|Publication number||US4655447 A|
|Application number||US 06/761,796|
|Publication date||7 Apr 1987|
|Filing date||2 Aug 1985|
|Priority date||2 Aug 1985|
|Publication number||06761796, 761796, US 4655447 A, US 4655447A, US-A-4655447, US4655447 A, US4655447A|
|Inventors||Max M. Dubrinsky, Mary S. Edwards|
|Original Assignee||Dubrinsky Max M, Edwards Mary S|
|Export Citation||BiBTeX, EndNote, RefMan|
|Patent Citations (8), Referenced by (16), Classifications (21), Legal Events (6)|
|External Links: USPTO, USPTO Assignment, Espacenet|
This invention relates to treadmill type exercise devices and more particularly to a safety harness especially adapted for use with a treadmill exercise apparatus to prevent injury to the user in the event of collapse while using the treadmill.
Motorized treadmills today enjoy wide use as exercise devices or as a means of administering "stress tests." When administering a stress test, the user is typically hooked up to an electrocardiogram apparatus and the cardiovascular response of the user is recorded as the speed of the motorized belt of the treadmill is gradually increased and/or the inclination of the belt is gradually increased. Whereas the stress tests are very useful as a means of identifying possible circulatory deficiencies and as a means of quantifying the cardiovascular fitness of the user, they pose a potential danger in that users on occasion are overstressed and collapse while using the treadmill with resultant injury to the user caused by falling onto the still moving treadmill and/or falling totally off of the treadmill and onto the adjacent hard support surface.
This invention is directed to the provision of a treadmill assembly in which means are provided to prevent injury to the user of the treadmill in the event of collapse of the user while running on the treadmill.
The invention is intended for use with a treadmill assembly of the type including a frame, an endless generally horizontally disposed belt positioned generally at the base of the frame, a motor for driving the belt at varying speeds, and a handle at the front end of and spaced above the belt so that a user running on the motorized belt may grasp the handle with this hands. According to the invention, the treadmill assembly further includes support means positioned over the belt rearwardly of the handle and a safety harness suspended from the support means and adapted to be fitted over the user in a manner to allow free running movement of the user on the belt while providing a catch mechanism in the event of collapse of the user while running on the belt.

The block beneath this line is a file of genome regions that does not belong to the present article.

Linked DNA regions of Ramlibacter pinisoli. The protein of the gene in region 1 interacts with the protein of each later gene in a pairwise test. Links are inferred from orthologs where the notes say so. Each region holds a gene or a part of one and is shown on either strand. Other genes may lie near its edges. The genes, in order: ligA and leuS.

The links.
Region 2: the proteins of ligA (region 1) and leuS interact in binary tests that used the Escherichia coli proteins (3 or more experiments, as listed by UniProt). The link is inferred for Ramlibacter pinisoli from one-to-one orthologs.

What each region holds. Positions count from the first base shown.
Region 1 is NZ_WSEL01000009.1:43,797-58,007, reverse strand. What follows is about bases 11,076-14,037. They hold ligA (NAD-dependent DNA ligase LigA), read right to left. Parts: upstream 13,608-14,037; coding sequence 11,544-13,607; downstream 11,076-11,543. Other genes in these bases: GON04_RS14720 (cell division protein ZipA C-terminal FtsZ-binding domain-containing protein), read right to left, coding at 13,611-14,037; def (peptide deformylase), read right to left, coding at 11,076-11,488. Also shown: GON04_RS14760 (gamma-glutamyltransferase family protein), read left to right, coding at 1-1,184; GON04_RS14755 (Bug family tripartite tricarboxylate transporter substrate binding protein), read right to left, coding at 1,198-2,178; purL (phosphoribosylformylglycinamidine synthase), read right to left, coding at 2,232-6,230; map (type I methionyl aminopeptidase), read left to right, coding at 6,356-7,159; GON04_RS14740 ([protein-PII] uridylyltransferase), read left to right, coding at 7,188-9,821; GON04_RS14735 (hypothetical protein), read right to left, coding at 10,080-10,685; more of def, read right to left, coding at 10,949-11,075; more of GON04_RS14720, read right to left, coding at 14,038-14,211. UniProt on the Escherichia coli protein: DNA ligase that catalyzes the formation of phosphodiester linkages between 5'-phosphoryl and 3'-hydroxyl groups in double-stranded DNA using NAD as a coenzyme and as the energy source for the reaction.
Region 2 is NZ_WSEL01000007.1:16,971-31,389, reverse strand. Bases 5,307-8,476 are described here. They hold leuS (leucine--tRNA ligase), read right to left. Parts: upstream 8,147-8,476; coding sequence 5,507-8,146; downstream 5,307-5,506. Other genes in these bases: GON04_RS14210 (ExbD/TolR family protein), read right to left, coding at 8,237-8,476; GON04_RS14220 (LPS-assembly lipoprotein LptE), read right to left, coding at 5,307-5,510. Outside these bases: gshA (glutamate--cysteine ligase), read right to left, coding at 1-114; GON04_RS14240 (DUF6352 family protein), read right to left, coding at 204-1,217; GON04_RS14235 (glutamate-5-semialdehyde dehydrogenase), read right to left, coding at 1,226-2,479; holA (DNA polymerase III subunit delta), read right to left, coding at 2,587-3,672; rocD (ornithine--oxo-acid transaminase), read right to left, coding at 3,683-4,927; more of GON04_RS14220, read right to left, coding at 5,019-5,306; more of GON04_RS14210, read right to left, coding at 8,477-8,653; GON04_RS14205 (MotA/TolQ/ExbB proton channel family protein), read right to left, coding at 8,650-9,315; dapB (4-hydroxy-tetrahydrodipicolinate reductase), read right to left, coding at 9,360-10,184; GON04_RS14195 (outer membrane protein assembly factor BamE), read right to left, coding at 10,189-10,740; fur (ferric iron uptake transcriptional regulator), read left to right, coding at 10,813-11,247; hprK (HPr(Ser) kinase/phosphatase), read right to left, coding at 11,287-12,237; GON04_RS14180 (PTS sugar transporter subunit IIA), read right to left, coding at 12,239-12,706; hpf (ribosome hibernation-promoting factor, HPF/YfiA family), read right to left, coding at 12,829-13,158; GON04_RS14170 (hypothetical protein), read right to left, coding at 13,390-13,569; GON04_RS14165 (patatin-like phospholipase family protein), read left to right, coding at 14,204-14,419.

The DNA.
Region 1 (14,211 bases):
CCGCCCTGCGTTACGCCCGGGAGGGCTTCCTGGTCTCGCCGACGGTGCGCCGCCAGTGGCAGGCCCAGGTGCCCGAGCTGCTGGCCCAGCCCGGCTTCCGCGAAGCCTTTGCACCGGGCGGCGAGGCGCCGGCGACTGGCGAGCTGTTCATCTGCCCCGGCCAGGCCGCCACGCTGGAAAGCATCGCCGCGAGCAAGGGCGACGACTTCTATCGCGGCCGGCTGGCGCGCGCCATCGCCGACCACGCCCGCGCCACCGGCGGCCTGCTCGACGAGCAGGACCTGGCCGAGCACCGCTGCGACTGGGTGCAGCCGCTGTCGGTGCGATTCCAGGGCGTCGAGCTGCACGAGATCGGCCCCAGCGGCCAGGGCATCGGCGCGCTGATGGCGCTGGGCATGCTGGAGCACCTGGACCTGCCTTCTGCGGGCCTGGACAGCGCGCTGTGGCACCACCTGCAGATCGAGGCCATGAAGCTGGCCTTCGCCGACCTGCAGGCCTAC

According to a further feature of the invention, the safety harness includes strap means adapted to embrace front and rear portions of the body of a user of the treadmill in a manner to allow free movement of the user on the treadmill and catch means positioned behind the user and operative in response to collapse of the user while exercising on the treadmill to catch the user in a seated position and prevent the user from falling onto or off of the treadmill with consequent bodily injury.
According to a further feature of the invention, the strap means includes a pair of straps adapted to be supported from the support means and each including a loop portion at its lower end adapted to pass through the groin of the user and the catch means comprises a catch band extending transversely between the straps at a vertical location such as to position the band behind the user generally in the central region of the user's back.
According to a further feature of the invention, adjustment means are provided in each strap between the support means and the loop portion so that the straps may be adjusted in length to adjust the general height of the straps to accommodate users of varying heights.
According to a further feature of the invention, further adjustment means are provided in the loop portion of each strap so that the loop may be adjusted in length to accommodate users of varying bodily configurations.
In the disclosed embodiment of the invention, each loop portion of each strap includes a front section and a rear section; the catch band extends transversely between the rear sections of the loop portions; and the adjustment means in the upper portions of the strap and in the loop portions each comprise male and female seatbelt members snappingly secured together and adjustable in known manner to provide selective adjustability in vertical height of the harness and in length of the loop portions.
In one disclosed embodiment of the invention, the overhead support means comprises means adapted to be secured in the ceiling over the treadmill.
In a further embodiment of the invention, the overhead support means comprises a floor mounted frame structure extending upwardly and including a top cross member to which the straps are attached.